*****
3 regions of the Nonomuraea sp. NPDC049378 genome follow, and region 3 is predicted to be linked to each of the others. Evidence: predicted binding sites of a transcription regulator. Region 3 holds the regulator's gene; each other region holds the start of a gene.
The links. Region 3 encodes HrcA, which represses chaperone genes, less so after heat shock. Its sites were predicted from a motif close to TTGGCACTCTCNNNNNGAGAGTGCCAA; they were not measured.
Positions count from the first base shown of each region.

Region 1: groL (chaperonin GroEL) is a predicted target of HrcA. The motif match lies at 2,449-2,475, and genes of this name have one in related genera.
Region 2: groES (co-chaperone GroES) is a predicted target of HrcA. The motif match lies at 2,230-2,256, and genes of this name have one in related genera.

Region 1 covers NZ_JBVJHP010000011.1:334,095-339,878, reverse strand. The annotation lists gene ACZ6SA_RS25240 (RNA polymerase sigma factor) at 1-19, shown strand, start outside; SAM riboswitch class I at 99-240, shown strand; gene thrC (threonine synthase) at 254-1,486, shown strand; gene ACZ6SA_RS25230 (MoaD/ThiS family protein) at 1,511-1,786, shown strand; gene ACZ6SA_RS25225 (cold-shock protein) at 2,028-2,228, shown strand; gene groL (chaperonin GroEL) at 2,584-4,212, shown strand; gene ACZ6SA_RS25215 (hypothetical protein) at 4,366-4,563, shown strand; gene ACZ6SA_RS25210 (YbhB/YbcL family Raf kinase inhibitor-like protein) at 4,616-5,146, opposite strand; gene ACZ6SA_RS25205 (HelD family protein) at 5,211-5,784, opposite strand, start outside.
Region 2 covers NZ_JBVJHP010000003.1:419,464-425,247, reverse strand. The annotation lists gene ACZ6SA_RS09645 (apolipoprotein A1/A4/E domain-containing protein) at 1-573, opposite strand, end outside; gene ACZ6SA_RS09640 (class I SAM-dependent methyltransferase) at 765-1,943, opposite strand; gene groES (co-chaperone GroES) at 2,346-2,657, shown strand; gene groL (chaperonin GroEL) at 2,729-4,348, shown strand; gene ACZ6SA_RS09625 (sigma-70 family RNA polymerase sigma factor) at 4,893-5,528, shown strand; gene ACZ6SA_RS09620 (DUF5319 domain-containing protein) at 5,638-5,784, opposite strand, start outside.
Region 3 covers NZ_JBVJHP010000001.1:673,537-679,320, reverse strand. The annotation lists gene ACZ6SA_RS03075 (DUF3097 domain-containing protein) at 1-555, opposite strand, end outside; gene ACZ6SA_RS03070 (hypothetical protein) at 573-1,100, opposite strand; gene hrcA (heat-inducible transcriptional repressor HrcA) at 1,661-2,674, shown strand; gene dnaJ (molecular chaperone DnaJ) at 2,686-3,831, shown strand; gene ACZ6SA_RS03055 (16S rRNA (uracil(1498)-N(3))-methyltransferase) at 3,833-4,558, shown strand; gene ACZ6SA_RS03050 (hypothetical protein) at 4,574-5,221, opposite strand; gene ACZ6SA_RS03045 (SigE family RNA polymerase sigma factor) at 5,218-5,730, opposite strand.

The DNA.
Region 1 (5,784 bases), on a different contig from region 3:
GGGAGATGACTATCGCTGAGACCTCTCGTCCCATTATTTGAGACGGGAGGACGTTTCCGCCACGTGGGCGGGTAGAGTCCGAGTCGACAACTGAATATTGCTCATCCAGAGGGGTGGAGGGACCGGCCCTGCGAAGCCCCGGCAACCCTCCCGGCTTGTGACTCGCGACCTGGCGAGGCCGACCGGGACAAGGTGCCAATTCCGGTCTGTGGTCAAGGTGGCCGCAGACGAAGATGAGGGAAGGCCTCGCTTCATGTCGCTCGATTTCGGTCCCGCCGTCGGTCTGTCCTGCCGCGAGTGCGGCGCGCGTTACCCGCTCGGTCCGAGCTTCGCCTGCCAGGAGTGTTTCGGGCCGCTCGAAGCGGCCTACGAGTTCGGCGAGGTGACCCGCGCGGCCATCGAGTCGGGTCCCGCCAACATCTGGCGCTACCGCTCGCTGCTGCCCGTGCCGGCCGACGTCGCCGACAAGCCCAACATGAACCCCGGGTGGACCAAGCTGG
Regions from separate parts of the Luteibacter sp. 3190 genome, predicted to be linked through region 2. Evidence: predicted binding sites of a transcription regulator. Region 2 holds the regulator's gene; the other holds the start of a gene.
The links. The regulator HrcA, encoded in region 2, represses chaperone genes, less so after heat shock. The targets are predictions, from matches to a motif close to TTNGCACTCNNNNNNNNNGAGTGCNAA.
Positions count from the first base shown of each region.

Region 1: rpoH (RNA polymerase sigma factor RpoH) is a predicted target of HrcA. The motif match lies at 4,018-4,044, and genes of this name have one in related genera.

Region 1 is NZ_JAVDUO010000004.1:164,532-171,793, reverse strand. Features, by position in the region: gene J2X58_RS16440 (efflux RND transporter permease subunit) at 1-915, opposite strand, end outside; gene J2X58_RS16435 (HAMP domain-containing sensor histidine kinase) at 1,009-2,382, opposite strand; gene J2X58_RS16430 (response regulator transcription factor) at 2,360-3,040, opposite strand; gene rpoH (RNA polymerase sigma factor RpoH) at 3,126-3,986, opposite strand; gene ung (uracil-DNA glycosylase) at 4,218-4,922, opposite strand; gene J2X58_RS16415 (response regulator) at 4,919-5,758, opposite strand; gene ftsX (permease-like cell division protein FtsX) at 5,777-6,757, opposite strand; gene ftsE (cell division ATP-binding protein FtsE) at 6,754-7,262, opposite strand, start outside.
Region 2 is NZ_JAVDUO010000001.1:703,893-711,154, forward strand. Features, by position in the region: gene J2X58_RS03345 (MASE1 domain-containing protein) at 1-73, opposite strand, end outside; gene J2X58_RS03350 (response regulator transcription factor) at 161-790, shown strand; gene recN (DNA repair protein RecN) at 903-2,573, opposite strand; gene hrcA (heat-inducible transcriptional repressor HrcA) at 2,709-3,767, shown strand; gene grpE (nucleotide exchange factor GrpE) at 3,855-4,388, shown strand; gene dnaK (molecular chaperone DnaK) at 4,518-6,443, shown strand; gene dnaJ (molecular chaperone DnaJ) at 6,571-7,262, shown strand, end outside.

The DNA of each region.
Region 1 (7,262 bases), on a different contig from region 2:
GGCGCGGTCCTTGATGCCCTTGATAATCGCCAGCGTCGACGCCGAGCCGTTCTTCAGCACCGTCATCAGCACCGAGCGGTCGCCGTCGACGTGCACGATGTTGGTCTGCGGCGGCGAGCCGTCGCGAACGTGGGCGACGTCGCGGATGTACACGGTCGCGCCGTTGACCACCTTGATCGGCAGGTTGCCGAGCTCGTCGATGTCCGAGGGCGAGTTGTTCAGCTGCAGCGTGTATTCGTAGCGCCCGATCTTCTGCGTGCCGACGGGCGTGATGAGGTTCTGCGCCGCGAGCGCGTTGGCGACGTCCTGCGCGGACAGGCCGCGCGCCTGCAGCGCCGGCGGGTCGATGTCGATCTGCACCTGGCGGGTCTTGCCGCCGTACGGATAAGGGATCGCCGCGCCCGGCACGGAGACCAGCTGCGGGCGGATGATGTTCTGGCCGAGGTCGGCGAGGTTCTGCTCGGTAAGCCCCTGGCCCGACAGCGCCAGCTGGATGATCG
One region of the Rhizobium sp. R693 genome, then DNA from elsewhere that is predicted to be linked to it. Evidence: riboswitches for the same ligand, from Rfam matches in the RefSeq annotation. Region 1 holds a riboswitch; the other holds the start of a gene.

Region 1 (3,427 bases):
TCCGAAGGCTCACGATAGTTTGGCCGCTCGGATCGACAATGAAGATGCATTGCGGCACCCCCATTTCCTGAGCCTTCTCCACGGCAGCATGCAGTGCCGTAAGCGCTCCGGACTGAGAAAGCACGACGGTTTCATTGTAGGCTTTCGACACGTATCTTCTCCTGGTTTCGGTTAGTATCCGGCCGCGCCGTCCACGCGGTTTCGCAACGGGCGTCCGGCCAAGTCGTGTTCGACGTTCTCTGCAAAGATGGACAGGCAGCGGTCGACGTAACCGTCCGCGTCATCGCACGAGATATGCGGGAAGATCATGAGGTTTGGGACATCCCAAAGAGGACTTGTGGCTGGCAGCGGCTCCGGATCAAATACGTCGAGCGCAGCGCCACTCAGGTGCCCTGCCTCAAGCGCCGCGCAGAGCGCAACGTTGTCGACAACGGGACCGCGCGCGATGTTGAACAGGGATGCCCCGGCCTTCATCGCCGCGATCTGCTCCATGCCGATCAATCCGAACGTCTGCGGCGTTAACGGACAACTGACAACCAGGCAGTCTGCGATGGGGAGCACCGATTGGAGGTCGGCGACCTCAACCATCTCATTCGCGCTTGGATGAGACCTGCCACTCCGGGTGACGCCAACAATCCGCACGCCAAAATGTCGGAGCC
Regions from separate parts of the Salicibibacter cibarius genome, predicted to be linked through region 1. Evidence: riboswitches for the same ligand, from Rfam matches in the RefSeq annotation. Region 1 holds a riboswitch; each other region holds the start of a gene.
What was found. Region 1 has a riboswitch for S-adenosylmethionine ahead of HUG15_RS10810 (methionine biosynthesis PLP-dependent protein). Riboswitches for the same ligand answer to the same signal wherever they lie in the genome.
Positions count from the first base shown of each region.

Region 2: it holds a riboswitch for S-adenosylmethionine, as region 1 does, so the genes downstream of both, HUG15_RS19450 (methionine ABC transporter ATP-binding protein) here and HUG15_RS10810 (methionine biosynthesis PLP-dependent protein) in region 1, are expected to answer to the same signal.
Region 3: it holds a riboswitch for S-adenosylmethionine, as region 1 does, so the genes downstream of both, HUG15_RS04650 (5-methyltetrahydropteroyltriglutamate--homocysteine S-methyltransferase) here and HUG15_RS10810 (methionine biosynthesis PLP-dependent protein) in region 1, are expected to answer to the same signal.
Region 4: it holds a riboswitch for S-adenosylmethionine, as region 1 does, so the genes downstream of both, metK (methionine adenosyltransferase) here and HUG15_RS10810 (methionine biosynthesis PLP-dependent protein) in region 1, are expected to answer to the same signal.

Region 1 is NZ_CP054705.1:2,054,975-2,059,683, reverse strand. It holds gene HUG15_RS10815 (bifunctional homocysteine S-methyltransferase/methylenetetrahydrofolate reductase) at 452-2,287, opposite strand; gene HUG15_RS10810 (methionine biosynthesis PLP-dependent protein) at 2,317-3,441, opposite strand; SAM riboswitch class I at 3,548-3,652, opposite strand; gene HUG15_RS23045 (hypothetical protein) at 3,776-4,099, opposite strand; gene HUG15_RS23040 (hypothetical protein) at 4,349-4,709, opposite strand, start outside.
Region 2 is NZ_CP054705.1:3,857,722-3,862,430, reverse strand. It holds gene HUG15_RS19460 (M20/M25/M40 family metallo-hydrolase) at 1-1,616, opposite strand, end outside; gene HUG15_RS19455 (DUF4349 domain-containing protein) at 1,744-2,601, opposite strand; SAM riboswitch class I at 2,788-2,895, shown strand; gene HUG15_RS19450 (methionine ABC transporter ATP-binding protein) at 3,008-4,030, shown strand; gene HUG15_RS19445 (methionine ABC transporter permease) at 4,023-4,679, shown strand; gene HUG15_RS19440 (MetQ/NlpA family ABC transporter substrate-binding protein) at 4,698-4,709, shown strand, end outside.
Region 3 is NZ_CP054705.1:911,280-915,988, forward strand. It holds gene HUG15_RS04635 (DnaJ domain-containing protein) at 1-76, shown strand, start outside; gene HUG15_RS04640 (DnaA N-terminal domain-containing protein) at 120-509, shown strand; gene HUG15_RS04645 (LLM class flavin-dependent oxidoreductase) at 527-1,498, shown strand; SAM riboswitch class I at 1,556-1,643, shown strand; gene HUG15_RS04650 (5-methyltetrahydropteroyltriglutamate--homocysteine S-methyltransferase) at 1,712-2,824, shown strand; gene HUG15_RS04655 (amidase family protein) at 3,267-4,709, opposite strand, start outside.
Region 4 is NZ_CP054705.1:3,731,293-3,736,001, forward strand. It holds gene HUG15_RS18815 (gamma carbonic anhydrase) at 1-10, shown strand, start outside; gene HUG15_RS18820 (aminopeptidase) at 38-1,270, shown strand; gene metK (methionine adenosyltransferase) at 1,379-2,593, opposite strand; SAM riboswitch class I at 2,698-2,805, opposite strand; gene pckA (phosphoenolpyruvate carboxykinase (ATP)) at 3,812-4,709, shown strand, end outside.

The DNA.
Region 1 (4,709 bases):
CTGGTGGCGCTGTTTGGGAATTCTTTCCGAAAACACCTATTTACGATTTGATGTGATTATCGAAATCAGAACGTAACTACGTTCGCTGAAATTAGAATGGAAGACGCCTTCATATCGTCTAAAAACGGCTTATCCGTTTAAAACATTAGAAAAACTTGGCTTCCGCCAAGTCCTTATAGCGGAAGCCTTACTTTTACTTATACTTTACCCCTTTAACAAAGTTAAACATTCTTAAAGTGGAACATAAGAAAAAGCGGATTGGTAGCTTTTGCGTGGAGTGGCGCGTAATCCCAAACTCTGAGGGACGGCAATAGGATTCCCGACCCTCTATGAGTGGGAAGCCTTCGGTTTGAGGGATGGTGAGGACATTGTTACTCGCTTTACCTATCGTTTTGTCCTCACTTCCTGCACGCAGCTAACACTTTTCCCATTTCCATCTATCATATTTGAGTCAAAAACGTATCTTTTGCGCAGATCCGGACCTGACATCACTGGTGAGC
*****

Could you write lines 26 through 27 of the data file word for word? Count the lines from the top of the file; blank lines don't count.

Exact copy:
Positions count from the first base shown of each region.

Region 2: it holds a riboswitch for S-adenosylmethionine, as region 1 does, so the genes downstream of both, HUG15_RS19450 (methionine ABC transporter ATP-binding protein) here and HUG15_RS10810 (methionine biosynthesis PLP-dependent protein) in region 1, are expected to answer to the same signal.